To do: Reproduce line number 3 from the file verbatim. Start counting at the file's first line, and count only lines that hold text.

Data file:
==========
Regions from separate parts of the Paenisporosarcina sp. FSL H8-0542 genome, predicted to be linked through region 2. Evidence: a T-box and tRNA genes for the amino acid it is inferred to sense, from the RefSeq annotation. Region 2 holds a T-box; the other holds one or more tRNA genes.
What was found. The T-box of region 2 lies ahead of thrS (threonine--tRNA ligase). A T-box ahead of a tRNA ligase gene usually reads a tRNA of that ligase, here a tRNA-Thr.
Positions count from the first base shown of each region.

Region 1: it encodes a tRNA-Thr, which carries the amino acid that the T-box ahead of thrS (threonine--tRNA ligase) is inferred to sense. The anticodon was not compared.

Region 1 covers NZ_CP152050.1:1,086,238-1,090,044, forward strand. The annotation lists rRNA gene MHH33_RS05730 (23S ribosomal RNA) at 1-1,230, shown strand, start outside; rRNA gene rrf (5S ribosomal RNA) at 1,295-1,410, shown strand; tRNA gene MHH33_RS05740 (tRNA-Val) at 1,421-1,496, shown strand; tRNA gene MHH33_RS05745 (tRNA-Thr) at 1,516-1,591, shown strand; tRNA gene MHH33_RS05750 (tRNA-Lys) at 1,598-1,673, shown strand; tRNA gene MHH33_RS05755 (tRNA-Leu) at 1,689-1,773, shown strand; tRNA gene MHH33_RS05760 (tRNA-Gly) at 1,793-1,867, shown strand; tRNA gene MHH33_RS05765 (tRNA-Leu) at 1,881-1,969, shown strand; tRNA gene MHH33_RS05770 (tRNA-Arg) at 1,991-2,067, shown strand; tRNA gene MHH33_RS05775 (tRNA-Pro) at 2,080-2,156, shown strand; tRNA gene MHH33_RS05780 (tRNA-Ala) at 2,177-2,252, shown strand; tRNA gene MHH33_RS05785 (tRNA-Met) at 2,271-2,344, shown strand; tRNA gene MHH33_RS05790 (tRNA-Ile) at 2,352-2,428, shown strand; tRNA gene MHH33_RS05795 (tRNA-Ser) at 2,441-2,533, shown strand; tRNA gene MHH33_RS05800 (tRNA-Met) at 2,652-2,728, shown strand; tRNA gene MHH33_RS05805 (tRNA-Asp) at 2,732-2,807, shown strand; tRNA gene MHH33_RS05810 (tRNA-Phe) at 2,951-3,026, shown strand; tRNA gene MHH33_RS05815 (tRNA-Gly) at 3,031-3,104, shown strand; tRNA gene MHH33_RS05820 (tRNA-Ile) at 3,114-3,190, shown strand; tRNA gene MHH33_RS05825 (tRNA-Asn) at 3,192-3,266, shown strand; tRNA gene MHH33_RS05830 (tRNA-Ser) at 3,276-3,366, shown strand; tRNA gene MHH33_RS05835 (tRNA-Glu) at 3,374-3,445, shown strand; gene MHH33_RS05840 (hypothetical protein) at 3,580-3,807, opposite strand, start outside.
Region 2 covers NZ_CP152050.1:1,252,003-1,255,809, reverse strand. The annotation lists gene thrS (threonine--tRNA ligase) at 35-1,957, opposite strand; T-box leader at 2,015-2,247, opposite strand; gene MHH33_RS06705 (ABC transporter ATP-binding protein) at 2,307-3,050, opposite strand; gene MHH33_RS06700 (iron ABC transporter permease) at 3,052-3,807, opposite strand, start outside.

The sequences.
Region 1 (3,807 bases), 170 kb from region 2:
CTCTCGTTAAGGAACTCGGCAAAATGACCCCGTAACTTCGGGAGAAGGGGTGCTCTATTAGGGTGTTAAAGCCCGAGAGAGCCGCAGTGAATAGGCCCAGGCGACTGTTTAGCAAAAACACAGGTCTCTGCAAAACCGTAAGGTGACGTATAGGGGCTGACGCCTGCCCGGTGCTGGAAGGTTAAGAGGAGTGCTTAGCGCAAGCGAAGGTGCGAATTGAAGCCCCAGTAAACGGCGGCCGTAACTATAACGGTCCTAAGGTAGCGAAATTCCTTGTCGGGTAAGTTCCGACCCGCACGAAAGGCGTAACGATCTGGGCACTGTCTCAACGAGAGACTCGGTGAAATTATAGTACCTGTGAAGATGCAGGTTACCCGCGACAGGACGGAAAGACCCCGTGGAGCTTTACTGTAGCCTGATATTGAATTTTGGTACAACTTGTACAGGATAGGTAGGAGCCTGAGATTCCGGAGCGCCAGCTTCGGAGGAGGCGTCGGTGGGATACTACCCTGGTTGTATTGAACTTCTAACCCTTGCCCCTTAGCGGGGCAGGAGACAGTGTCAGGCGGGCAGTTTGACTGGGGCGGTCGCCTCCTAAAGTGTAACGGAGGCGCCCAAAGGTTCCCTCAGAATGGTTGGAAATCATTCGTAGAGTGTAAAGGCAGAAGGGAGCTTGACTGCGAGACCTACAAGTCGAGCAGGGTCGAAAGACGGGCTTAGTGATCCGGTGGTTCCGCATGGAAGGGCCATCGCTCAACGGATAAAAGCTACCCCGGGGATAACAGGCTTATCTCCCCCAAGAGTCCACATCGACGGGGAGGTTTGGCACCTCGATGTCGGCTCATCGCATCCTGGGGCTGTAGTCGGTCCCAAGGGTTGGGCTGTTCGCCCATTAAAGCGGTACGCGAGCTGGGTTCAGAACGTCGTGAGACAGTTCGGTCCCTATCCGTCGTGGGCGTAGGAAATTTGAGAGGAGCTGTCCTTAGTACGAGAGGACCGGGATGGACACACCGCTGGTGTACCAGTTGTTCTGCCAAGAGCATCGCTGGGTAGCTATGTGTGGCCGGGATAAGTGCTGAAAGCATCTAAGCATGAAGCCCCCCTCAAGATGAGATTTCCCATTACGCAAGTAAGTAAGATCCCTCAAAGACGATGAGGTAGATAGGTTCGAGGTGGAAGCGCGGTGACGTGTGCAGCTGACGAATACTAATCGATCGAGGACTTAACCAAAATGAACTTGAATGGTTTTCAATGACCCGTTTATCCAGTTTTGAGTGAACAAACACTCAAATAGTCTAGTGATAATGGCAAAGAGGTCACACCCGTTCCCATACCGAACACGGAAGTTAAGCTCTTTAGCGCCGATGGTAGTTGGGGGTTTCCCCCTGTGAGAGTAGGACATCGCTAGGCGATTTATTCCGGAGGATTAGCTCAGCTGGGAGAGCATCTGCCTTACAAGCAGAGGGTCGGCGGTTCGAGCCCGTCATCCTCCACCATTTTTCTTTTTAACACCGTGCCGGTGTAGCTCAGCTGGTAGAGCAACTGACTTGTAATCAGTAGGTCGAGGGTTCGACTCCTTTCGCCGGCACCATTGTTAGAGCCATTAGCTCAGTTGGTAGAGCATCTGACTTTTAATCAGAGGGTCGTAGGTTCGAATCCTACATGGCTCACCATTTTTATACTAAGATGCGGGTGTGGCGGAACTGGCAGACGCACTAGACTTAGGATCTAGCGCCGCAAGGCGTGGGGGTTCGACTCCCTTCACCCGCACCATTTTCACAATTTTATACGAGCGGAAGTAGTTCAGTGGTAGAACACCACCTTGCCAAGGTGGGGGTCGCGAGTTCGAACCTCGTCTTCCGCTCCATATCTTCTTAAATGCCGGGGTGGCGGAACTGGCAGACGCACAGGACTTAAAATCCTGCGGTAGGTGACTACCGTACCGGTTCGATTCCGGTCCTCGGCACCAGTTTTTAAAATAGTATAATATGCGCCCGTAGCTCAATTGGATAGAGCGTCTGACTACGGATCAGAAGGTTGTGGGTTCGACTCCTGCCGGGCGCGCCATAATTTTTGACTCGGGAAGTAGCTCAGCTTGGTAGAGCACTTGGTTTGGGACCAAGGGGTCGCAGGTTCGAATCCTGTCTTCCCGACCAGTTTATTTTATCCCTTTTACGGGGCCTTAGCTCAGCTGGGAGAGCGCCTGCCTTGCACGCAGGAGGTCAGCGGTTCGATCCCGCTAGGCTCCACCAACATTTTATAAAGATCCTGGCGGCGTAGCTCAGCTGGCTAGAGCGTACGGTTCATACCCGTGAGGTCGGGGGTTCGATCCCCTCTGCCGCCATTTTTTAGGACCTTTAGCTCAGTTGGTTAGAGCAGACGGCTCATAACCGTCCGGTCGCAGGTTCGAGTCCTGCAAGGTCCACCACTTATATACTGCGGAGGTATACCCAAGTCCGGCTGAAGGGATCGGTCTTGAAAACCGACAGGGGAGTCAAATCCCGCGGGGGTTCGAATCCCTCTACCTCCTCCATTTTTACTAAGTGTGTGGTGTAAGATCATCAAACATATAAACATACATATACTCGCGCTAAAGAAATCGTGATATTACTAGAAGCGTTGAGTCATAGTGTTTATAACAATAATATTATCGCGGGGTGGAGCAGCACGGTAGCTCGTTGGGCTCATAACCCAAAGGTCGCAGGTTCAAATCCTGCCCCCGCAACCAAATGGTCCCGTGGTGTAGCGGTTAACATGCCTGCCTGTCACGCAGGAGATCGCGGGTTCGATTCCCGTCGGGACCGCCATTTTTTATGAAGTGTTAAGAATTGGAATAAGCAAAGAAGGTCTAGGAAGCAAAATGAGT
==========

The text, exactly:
Positions count from the first base shown of each region.